16

Nothing proves it. The closest are Dunya's accusations, including her knowledge that he both discussed poison with her, AND went to get that poison. "...Не твой револьвер, а Марфы Петровны, которую ты убил, злодей! У тебя ничего не было своего в ее доме. Я взяла его, как стала подозревать, на что ты способен." "Ты жену отравил, я знаю, ты сам убийца!…...


12

The word "propaganda" at that time was not understood the way we tend to understand it today. It is more or less safe to understand it based on its etymology, i.e. based on the verb "propagate" - propaganda: "A concerted set of messages aimed at influencing the opinions or behaviour of large numbers of people." - just remove the ...


9

When Rodion says he could be wrong, he means his words for the previous sentence: Hurrah for Sonia! What a mine they've dug there! And they're making the most of it! Yes, they are making the most of it! They've wept over it and grown used to it. Man grows used to everything, the scoundrel! So he says that man must be a scoundrel to accept the fact ...


7

It was published during 1866 in the issues 1, 2, 4, 6, 7, 8, 11, 12. Dostoyevsky was still writing the novel in 1866 during the publication and finished it only in November or December. January issue with part one (number III): February issue with part two (it says "Part 1, chapters VIII-XIII") (number II): April issue with part three (it says "Part 2, ...


4

First the definition would be good. Sadly, there are quite a few but I think that only one is important: Relating to the philosophy or theories of aesthetics. Of or concerning the appreciation of beauty or good taste: aesthetic judgment; the aesthetic appeal of the exhibit. Attractive or appealing: the more aesthetic features of the building. Characterized ...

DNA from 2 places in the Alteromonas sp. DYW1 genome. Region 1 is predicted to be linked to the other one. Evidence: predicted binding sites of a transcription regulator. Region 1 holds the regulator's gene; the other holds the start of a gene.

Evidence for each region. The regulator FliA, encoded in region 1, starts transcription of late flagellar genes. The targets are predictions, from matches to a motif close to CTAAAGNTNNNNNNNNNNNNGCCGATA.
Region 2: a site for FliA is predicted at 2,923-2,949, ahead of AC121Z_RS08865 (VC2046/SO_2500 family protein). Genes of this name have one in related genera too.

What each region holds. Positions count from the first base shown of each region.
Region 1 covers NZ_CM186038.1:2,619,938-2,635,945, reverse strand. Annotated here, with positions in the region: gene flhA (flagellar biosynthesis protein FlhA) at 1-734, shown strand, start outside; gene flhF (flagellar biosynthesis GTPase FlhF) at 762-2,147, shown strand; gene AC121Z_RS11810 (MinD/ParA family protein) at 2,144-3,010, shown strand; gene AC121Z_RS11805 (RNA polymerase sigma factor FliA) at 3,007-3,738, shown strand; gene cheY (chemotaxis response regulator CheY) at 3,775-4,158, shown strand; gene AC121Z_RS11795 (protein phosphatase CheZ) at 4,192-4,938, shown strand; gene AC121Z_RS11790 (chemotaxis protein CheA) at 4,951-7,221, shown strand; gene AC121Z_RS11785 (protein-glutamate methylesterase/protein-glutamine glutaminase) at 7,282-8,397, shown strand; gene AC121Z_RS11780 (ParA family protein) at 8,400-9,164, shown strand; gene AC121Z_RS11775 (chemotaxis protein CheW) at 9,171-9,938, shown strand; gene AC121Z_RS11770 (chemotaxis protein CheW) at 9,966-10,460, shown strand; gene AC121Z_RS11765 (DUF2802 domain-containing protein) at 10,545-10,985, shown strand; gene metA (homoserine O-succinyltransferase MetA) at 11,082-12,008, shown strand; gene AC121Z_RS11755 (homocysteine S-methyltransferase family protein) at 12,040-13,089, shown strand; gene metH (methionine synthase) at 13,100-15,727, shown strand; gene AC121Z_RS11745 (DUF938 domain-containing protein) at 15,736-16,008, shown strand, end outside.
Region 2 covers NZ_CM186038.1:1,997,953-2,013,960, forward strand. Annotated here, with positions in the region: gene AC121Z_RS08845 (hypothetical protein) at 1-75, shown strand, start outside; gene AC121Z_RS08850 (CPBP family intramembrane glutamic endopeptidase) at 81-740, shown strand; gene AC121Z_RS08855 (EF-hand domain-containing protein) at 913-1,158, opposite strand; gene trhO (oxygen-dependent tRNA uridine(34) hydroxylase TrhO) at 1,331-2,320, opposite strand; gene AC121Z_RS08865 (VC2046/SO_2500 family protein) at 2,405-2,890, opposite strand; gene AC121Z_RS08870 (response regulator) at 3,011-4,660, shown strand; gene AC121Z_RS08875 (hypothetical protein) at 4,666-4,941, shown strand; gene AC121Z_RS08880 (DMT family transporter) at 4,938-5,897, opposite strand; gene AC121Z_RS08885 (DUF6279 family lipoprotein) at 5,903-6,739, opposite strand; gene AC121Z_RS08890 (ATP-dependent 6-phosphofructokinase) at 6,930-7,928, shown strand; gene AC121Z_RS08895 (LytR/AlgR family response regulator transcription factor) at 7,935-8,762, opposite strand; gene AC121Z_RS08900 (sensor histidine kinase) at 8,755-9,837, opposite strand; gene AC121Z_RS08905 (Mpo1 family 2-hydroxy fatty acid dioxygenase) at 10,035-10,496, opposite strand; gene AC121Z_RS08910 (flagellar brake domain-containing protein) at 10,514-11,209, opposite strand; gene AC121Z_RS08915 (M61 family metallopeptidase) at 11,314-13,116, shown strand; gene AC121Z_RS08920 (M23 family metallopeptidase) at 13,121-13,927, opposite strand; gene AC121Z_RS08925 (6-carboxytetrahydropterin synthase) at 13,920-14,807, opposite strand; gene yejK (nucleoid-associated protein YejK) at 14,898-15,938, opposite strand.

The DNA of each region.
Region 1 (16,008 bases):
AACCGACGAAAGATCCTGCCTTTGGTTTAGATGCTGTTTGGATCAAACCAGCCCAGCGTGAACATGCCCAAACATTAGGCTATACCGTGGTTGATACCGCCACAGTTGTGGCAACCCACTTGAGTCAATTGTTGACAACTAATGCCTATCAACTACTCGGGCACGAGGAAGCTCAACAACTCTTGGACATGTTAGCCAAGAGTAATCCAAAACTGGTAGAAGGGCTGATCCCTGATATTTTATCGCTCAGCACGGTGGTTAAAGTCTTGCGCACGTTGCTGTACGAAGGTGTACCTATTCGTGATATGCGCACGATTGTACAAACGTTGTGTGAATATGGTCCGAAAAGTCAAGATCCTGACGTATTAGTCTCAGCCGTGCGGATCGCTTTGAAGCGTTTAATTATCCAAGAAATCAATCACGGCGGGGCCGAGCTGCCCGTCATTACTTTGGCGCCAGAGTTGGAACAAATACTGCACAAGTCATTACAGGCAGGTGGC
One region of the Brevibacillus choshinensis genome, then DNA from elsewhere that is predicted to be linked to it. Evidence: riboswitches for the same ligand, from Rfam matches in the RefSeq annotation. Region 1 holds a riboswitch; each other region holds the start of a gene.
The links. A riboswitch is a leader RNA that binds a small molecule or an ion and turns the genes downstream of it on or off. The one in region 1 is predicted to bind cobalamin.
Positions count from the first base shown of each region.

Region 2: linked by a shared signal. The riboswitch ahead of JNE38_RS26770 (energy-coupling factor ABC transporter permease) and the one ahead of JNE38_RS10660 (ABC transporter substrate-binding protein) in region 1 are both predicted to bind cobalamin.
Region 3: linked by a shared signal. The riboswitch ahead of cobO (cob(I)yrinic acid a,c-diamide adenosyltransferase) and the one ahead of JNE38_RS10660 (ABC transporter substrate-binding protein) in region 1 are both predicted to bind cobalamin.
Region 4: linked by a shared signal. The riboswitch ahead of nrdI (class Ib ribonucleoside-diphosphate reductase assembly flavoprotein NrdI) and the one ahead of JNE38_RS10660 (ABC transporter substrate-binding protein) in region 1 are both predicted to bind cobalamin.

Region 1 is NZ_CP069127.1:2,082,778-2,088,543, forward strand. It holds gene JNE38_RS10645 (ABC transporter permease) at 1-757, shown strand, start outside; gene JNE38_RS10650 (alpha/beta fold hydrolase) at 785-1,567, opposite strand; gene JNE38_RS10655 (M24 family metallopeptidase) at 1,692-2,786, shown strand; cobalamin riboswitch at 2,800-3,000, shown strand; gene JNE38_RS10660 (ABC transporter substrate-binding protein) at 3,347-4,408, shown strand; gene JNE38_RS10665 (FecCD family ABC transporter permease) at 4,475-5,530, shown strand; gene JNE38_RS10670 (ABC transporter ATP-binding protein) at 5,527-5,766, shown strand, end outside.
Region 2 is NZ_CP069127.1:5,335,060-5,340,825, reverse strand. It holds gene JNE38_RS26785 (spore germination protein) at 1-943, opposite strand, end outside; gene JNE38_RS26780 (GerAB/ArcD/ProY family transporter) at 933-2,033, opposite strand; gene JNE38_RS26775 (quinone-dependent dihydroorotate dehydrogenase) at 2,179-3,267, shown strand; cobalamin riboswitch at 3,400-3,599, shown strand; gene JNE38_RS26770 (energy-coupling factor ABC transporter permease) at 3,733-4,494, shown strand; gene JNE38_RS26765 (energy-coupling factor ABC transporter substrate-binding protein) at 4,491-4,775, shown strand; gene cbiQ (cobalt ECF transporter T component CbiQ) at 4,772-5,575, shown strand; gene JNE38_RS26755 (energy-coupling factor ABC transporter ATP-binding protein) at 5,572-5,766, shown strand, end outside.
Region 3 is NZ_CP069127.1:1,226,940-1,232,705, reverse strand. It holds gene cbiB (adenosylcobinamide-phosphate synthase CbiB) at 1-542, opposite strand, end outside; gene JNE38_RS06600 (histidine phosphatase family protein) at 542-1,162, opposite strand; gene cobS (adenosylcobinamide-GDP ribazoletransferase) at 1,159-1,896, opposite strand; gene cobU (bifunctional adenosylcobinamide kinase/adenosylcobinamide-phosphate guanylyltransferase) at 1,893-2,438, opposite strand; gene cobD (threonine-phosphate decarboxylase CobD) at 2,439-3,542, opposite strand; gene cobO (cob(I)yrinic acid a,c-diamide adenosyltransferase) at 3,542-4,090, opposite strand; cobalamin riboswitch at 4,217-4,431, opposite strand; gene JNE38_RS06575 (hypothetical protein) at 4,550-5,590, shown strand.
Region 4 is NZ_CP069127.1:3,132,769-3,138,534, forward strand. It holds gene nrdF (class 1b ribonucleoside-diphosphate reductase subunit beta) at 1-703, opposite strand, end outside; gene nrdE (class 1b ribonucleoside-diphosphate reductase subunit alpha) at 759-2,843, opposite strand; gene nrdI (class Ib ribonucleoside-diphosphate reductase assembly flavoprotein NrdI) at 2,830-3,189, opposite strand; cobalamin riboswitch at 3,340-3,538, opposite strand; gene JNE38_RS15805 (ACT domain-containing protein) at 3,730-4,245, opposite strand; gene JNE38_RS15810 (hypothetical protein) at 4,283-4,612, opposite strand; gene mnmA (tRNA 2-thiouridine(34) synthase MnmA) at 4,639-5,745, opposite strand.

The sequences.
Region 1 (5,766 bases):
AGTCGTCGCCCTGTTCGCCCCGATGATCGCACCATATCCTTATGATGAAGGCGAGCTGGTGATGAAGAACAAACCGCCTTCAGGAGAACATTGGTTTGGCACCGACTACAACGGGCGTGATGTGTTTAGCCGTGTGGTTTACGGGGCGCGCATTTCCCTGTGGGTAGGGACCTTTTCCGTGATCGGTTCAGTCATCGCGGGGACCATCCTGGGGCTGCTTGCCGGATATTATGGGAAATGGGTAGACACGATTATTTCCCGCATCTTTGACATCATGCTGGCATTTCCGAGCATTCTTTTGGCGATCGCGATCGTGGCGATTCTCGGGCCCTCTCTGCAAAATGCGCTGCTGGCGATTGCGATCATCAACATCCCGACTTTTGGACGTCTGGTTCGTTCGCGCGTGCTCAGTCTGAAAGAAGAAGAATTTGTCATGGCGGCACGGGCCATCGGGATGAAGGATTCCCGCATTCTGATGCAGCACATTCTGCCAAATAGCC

3

I admit that I haven't read the novel, but a look at the Russian text suggests that by "benevolent Providence" Raskolnikov means God. The relevant quote is Russian is as follows: во-вторых, что целый месяц всеблагое провидение беспокоил, призывая в свидетели, что не для своей, дескать, плоти и похоти предпринимаю, а имею в виду великолепную и приятную ...


3

This question Razumihin will answer himself (Part III, chapter I, same translation) “What do you think?” shouted Razumihin, louder than ever, “you think I am attacking them for talking nonsense? Not a bit! I like them to talk nonsense. That’s man’s one privilege over all creation. Through error you come to the truth! I am a man because I err! You ...


2

I don't know where the lined Wiki page got the Rhodes idea. The name Rodion really comes from the Greek Ῥοδίων. In the context of Crime and Punishment it bears several meanings, and likely refers to all of its literal meaning (heroic, as Raskolnikov tries himself as a hero), King Herod (who is a despicable villain in Russian tradition), Herodion of Patras (...


2

There is no mention of a "thin, dark, passageway", at least in the original. This description refers to the backstairs, before the landing and apartment itself. Immediately behind the apartment threshold, there is a [dark] entry. The kitchen is separated from the entry by a partition; that is, there is no 'substantial' stand-alone kitchen per se; it's just ...


2

I've searched for some material in Russian on the topic and haven't found much. The only book by a serious critic, I found, is by Vadim Kozhinov. He writes that in early editions of the novel Lizaveta was pregnant, but later Dostoevsky removed this information. Kozhinov supposes that may be Lizaveta's murder could have been initial Dostoevsky's idea, that he ...


2

English translation is very close to the original text: Ну а коли я соврал, — воскликнул он вдруг невольно, — коли действительно не подлец человек, весь вообще, весь род то есть человеческий, то значит, что остальное всё — предрассудки, одни только страхи напущенные, и нет никаких преград, и так тому и следует быть!.. My interpretation is that scoundrels ...


1

Roskolnikov is obsessed with the idea of powerful people who can 'break' the laws because they are 'special'. His primary example is Napolean. These people are in his mind 'better' and the laws (such as 'you shall not murder') simply do not apply to them. This should become clearer as the book progresses. The murder he commits is his way of trying to prove ...


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